Scott Alexander repeats a point of his that he’s held for a while, about the difficulty of forming new communities as old ones collapse:

I wrote before (1, 2) about the sort of dynamics this situation produces. A couple of years ago, Reddit decided to ban various undesirables and restrict discussion of offensive topics. A lot of users were really angry about this, and some of them set up a Reddit clone called Voat which promised that everyone was welcome regardless of their opinion.

What happened was – a small percent of average Reddit users went over, lured by curiosity or a principled commitment to free speech. And also, approximately 100% of Reddit’s offensive undesirables went there, lured by the promise of being able to be terrible and get away with it.

Even though Voat’s rules were similar to Reddit’s rules before the latter tightened its moderation policies, Voat itself was nothing like pre-tightening Reddit. I checked to see whether it had gotten any better in the last year, and I found the top three stories were:

The moral of the story is: if you’re against witch-hunts, and you promise to found your own little utopian community where witch-hunts will never happen, your new society will end up consisting of approximately three principled civil libertarians and seven zillion witches. It will be a terrible place to live even if witch-hunts are genuinely wrong.

The example Scott gives is accurate, and it looks like the dynamic he fears took place here.

And yet, this is fatalistic to the extreme, and does not match my own experience of transplanted communities.

The difference is Scott isn’t really talking about founding “your own little utopian community”, he’s talking about winning. This conception of Voat isn’t “a place where I can have rational discussion” but a desire to burn Reddit to the ground so it knows it made a mistake. What more, because Reddit is one of the largest and most influential communities on the internet, it means supplanting them and becoming your own extremely influential online presence. And since it’s the internet, it means doing that in a matter of days.

You can not build the bonds of a world spanning community of millions in a few days. What you can do, if you want dramatic growth, is get the attention of thousands of ideological trolls who follow the most sensationalist, polarizing clickbait. They do not see themselves as friends with a special chemistry who share links each other will like… they see themselves as a vanguard of a cultural revolution that will save the world.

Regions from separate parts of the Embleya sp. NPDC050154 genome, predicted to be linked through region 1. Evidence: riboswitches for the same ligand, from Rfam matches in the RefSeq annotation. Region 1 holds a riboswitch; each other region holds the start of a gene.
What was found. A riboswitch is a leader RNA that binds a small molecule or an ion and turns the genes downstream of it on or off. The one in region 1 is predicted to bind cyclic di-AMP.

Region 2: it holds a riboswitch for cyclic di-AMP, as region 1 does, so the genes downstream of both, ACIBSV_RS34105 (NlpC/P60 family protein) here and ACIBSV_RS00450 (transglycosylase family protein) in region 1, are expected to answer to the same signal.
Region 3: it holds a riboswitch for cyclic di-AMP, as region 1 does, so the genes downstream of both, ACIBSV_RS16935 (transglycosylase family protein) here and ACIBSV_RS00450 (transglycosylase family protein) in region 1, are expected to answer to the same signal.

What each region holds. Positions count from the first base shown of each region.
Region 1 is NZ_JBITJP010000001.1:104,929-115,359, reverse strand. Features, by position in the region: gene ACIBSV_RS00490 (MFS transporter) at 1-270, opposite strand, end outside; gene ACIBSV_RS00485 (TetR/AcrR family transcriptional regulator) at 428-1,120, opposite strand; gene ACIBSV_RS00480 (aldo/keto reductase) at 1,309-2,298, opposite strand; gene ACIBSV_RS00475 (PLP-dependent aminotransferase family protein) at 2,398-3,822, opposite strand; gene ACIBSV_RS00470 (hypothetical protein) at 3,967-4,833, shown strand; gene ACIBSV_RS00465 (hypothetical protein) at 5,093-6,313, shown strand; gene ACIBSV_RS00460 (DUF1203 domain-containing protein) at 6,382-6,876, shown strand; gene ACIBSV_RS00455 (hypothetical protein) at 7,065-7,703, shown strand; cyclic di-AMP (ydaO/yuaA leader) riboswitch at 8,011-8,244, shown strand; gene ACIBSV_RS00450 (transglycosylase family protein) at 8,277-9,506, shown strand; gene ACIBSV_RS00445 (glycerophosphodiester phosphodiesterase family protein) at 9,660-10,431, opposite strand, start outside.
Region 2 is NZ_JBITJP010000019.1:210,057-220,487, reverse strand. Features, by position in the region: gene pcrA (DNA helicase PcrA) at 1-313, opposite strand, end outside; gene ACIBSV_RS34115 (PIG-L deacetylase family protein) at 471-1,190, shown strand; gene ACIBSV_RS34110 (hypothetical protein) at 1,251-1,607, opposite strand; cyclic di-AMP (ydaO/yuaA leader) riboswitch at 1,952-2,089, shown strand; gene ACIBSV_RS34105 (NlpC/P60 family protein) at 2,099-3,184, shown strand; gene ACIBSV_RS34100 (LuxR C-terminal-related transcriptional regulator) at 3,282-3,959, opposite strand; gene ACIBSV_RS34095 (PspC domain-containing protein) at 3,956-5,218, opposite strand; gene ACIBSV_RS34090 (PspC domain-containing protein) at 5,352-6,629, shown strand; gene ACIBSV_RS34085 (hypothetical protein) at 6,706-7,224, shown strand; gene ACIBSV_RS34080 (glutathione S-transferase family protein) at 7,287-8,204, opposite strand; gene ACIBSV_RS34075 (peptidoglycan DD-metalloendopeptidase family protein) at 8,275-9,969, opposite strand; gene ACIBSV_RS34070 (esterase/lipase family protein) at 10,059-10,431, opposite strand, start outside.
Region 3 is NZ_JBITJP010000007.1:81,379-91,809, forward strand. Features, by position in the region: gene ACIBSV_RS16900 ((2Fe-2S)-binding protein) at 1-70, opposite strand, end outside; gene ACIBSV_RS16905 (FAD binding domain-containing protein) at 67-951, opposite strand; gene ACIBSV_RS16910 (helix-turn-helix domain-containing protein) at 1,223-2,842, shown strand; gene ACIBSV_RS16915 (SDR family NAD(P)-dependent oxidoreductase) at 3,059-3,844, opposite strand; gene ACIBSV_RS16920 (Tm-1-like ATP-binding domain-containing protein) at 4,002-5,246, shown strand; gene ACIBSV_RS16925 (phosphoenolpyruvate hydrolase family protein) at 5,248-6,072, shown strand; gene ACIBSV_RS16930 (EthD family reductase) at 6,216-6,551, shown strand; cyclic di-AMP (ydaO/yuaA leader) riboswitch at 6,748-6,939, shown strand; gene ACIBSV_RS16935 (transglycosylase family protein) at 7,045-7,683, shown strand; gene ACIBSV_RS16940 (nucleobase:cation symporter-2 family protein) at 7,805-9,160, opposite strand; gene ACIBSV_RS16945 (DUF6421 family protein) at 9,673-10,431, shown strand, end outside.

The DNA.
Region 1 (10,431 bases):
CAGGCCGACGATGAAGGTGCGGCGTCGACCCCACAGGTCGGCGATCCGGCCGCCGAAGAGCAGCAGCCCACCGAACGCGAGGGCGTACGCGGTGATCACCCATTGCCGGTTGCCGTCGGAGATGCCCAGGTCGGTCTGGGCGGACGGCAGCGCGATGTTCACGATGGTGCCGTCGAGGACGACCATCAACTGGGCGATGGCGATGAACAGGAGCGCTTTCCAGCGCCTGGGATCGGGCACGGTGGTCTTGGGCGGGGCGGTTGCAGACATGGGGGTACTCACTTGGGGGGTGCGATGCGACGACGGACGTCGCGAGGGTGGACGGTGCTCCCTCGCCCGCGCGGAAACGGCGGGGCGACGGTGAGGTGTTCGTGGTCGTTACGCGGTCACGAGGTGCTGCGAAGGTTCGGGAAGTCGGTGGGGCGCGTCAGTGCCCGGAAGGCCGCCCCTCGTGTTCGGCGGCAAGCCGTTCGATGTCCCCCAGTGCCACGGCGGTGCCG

If you genuinely want a new community, then you must drop this fixation on hypergrowth. Your aim is not “millions of users who can help change the world.” If you genuinely value community, your aim should be “like six people who I enjoy talking with.”

If Reddit becomes terrible, you can just… PM the people you like, ask them to come to this other website, have some fun discussions there, and see what happens. It’s not splashy and dramatic. Wired and Polygon won’t write articles about how you are changing the scene. But you will get the people you actually like, and not the hordes of degenerates Scott worries about.

It’s not super hard. Yes, it requires some work, and putting yourself out there, and belief in the community you want to form. These things are even harder without ideological editorials supporting your migration. But it’s humanly possible. Small groups of people do it all the time.

And then you don’t hear from them again, because why would you? So the news stories you read are about Voat and other high-profile cases. But the lesson you should take away is you don’t need to be a high profile case to be happy.


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